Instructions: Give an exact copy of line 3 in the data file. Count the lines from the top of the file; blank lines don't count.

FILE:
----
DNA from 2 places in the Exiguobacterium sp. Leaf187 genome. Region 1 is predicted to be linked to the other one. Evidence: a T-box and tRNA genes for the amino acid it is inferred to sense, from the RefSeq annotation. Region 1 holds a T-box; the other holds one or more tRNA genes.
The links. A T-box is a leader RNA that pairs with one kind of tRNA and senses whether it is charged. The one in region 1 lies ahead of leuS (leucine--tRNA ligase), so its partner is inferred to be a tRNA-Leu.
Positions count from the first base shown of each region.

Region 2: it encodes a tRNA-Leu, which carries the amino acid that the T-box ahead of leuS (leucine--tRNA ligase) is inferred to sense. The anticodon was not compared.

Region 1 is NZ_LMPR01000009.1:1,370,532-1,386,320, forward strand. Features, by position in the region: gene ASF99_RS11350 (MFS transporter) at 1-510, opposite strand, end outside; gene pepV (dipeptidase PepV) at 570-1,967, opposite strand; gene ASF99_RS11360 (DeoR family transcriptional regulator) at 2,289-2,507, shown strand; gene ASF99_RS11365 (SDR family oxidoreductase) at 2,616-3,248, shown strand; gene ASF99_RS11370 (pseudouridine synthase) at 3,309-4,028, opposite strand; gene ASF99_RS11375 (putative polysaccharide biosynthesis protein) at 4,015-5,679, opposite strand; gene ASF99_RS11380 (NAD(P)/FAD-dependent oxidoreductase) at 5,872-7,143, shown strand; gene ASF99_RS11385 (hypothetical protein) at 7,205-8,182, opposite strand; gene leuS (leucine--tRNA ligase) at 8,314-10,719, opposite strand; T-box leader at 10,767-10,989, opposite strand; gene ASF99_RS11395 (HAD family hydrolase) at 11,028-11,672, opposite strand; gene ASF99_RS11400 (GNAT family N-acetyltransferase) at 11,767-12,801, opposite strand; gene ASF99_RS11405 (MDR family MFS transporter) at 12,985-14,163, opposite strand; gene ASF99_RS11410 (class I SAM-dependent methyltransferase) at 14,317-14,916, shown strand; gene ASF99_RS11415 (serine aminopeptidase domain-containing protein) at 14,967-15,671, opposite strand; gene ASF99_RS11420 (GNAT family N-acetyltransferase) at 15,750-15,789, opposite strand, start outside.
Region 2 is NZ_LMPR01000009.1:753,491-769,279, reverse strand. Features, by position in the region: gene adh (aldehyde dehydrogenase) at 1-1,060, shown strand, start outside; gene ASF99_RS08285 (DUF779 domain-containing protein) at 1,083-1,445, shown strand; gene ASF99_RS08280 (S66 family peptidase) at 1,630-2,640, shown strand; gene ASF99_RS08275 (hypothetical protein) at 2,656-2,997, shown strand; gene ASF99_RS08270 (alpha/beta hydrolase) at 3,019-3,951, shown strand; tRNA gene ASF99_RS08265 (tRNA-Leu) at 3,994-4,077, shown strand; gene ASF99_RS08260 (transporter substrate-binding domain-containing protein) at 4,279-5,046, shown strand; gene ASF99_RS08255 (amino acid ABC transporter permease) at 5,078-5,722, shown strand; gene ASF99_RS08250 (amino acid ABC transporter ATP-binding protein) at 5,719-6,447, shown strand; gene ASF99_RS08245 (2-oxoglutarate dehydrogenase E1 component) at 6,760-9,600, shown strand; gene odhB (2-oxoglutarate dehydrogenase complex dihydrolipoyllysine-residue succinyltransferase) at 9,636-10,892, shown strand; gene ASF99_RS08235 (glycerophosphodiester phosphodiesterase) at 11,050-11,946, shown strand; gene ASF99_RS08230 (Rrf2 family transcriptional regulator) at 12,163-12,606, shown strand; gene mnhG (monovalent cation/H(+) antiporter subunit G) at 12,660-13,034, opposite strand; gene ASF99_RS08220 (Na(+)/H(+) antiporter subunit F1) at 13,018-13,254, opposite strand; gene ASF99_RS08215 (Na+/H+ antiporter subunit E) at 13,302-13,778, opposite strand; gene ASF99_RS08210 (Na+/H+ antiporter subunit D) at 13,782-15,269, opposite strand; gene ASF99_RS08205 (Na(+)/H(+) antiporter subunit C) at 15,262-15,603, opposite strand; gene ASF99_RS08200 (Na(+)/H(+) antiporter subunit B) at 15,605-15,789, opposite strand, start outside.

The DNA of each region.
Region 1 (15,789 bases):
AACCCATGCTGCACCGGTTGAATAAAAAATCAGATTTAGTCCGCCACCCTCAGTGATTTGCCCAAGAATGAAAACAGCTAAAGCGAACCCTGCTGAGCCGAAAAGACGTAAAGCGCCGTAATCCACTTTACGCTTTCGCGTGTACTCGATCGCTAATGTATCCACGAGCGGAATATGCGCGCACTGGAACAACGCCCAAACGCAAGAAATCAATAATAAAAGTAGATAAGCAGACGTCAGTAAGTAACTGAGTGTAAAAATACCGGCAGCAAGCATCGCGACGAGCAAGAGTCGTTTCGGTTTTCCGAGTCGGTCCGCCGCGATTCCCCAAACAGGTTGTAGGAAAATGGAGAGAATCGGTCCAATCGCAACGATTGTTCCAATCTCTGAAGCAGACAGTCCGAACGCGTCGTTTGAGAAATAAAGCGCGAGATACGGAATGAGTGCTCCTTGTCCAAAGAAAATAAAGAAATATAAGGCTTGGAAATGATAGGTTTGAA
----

Positions count from the first base shown of each region.